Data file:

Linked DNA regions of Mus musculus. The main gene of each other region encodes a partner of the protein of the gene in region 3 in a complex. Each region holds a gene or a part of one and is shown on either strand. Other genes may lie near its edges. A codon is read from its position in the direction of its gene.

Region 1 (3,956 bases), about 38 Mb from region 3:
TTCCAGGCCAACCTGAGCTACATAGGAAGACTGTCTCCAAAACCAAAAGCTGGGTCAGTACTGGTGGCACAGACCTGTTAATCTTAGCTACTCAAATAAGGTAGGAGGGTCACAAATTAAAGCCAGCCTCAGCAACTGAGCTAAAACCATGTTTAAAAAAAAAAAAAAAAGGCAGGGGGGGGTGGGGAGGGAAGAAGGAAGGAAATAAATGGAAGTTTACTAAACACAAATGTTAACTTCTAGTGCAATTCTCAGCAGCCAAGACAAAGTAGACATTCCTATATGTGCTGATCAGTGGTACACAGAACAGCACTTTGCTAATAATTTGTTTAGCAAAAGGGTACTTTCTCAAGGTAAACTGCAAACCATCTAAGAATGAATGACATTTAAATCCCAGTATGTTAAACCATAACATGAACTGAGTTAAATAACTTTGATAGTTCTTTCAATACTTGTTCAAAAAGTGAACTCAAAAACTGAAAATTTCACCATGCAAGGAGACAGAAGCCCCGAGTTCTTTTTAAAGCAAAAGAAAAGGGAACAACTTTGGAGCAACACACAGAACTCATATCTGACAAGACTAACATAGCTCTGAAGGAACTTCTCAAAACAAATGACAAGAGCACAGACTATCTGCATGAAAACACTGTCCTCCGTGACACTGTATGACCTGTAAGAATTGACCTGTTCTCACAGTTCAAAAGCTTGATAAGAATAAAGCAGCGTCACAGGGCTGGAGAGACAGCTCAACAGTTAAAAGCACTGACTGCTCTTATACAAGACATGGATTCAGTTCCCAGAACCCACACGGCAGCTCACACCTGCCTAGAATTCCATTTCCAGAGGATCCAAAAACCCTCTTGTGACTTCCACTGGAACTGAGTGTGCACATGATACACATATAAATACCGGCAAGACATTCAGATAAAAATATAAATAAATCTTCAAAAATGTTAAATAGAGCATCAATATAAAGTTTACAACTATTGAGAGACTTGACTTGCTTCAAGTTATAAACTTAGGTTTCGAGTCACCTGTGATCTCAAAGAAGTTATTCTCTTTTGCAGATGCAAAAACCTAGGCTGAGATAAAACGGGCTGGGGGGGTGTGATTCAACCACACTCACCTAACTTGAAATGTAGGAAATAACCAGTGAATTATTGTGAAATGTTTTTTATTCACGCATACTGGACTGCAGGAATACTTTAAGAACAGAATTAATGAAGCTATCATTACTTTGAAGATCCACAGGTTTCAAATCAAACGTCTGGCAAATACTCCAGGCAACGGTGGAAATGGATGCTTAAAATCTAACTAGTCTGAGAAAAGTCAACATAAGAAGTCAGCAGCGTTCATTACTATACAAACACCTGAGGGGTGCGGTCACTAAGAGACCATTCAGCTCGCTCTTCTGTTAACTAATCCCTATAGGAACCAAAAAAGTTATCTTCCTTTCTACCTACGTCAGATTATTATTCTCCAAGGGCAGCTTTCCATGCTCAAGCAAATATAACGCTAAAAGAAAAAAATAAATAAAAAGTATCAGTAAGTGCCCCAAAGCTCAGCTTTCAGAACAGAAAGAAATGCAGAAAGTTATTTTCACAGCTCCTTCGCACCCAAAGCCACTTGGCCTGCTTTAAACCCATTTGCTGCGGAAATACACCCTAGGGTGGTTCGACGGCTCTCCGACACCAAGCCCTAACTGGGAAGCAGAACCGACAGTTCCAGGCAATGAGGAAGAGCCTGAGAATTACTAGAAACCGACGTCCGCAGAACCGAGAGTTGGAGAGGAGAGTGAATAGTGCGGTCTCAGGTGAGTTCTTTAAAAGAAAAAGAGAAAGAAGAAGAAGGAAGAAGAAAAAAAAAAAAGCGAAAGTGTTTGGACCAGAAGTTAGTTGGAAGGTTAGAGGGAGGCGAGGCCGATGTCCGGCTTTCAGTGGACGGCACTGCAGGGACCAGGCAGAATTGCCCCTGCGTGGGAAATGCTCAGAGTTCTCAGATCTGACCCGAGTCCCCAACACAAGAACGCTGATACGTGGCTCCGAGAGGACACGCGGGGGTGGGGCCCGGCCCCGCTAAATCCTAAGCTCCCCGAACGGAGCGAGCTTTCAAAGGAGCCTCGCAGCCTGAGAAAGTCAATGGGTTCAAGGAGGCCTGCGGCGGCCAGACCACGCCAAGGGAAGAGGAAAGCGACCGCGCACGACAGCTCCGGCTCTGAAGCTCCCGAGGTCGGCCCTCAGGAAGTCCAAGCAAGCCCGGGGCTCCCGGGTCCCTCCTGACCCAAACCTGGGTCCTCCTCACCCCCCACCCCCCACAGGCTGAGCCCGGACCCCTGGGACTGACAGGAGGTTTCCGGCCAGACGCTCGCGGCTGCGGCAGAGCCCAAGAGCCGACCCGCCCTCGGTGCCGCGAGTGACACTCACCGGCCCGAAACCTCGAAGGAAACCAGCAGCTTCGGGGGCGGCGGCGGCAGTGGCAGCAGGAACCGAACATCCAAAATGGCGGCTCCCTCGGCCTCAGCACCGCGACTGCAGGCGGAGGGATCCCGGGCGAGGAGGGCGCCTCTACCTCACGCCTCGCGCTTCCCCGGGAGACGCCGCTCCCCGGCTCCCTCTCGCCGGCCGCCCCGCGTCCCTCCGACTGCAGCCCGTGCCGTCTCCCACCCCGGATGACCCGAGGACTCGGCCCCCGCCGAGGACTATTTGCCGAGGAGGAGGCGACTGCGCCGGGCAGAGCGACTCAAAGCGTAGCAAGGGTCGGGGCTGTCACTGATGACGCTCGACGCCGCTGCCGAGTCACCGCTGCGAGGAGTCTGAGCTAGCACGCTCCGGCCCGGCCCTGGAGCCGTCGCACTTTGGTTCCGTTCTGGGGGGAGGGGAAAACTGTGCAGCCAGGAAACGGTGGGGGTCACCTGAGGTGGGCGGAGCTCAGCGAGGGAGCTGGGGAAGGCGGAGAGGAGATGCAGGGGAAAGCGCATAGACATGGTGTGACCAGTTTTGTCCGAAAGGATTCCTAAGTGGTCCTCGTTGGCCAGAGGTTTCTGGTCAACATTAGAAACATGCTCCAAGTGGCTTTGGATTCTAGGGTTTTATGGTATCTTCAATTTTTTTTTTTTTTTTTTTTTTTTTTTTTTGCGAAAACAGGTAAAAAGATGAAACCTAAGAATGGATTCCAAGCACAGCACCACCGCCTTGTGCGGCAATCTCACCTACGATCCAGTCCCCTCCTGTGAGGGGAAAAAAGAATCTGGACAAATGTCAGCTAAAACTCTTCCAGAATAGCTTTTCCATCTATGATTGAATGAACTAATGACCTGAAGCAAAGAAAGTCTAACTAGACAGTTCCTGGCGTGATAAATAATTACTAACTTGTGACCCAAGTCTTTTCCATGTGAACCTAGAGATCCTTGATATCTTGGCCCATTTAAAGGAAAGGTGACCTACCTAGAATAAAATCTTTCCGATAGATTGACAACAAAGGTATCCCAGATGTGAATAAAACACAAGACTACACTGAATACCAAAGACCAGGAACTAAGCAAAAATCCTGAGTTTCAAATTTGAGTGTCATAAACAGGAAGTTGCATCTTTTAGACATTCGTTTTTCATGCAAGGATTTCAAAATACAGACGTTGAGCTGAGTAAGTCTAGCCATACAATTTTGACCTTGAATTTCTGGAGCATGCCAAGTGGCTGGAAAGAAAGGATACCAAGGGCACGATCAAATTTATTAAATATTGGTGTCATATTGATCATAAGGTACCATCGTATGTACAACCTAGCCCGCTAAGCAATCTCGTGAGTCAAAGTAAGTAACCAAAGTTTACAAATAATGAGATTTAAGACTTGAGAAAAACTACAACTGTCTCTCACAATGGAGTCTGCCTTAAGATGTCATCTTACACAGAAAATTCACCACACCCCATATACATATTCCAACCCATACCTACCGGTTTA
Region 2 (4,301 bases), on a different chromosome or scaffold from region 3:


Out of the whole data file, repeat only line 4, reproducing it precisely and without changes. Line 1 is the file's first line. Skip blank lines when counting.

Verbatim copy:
Region 2 (4,301 bases), on a different chromosome or scaffold from region 3: